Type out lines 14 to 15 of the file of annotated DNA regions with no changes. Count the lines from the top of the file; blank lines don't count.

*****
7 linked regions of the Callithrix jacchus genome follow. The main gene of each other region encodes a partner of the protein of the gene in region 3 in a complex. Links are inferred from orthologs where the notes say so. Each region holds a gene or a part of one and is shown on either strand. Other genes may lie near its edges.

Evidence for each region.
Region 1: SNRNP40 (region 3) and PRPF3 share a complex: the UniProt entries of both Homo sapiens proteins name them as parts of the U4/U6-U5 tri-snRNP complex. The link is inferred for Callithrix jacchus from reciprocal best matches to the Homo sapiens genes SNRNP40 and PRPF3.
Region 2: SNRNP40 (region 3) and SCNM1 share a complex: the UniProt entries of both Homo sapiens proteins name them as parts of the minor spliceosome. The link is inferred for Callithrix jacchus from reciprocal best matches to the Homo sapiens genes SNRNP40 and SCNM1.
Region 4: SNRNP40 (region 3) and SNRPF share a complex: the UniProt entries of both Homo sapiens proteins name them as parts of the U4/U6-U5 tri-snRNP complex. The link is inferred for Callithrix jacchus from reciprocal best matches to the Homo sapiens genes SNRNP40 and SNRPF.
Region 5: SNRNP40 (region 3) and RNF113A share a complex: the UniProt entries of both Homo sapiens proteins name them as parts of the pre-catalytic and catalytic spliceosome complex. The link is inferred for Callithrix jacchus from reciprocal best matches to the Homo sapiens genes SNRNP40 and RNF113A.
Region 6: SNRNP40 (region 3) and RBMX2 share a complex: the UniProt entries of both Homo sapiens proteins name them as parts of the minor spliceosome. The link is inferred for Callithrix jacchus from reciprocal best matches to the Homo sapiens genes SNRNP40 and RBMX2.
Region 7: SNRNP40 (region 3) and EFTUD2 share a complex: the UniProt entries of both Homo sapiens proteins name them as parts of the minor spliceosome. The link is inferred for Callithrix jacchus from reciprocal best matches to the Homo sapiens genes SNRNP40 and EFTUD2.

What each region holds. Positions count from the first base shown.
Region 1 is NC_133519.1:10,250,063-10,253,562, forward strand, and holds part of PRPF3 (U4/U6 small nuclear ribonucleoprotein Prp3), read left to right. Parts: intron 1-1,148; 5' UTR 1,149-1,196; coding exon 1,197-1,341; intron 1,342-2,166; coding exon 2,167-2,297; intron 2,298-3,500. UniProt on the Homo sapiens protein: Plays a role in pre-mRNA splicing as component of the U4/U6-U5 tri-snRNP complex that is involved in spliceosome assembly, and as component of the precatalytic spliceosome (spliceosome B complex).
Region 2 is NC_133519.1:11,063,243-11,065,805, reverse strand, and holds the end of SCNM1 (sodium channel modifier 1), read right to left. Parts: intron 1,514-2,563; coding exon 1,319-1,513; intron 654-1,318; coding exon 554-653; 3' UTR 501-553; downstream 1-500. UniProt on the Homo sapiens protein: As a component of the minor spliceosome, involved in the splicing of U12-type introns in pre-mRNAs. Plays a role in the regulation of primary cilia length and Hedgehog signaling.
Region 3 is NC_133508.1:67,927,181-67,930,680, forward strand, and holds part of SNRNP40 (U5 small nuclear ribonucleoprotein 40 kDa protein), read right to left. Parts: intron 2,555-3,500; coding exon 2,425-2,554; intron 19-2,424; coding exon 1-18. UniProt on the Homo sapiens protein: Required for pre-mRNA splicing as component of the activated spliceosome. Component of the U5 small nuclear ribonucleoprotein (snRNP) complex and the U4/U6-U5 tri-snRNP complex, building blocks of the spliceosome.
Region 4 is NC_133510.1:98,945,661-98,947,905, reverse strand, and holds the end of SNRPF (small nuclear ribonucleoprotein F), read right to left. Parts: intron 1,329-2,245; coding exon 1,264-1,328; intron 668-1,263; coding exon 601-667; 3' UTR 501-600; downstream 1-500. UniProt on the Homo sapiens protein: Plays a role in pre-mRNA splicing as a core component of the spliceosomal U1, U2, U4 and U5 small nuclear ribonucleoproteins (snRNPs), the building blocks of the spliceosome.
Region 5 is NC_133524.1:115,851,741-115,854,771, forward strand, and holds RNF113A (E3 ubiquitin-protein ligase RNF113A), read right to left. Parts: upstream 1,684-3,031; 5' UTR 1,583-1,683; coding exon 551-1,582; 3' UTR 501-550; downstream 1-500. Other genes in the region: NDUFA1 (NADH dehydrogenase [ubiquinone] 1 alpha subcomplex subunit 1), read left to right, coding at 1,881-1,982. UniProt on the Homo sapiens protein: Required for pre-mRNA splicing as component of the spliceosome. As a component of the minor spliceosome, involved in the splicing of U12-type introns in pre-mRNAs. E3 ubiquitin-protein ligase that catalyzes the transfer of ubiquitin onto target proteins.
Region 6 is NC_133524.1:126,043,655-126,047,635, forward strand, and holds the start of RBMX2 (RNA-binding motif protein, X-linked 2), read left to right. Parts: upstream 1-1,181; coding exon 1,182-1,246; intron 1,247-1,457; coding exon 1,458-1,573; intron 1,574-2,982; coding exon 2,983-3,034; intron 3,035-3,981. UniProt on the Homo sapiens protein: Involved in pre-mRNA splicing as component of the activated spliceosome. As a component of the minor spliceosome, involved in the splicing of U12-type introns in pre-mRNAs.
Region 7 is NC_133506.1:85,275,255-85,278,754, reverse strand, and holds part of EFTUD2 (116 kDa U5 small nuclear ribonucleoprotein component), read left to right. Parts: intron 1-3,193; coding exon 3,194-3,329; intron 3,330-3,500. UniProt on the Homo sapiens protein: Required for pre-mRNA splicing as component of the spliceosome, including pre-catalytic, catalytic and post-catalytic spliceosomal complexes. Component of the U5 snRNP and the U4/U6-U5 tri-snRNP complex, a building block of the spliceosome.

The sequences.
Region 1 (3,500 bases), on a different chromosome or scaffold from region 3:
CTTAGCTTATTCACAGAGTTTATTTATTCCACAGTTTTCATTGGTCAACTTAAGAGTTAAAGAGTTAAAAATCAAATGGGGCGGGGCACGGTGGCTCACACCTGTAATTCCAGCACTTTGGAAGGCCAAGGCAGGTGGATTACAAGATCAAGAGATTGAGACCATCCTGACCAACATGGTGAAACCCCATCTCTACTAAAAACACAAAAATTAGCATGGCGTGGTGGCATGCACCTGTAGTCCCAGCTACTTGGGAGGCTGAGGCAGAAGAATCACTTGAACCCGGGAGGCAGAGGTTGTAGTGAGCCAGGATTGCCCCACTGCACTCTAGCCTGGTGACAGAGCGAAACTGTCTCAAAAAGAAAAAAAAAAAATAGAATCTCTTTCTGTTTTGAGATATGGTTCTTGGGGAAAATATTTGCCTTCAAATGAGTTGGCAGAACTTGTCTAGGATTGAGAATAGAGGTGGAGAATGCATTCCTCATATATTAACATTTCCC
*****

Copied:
Region 5 is NC_133524.1:115,851,741-115,854,771, forward strand, and holds RNF113A (E3 ubiquitin-protein ligase RNF113A), read right to left. Parts: upstream 1,684-3,031; 5' UTR 1,583-1,683; coding exon 551-1,582; 3' UTR 501-550; downstream 1-500. Other genes in the region: NDUFA1 (NADH dehydrogenase [ubiquinone] 1 alpha subcomplex subunit 1), read left to right, coding at 1,881-1,982. UniProt on the Homo sapiens protein: Required for pre-mRNA splicing as component of the spliceosome. As a component of the minor spliceosome, involved in the splicing of U12-type introns in pre-mRNAs. E3 ubiquitin-protein ligase that catalyzes the transfer of ubiquitin onto target proteins.
Region 6 is NC_133524.1:126,043,655-126,047,635, forward strand, and holds the start of RBMX2 (RNA-binding motif protein, X-linked 2), read left to right. Parts: upstream 1-1,181; coding exon 1,182-1,246; intron 1,247-1,457; coding exon 1,458-1,573; intron 1,574-2,982; coding exon 2,983-3,034; intron 3,035-3,981. UniProt on the Homo sapiens protein: Involved in pre-mRNA splicing as component of the activated spliceosome. As a component of the minor spliceosome, involved in the splicing of U12-type introns in pre-mRNAs.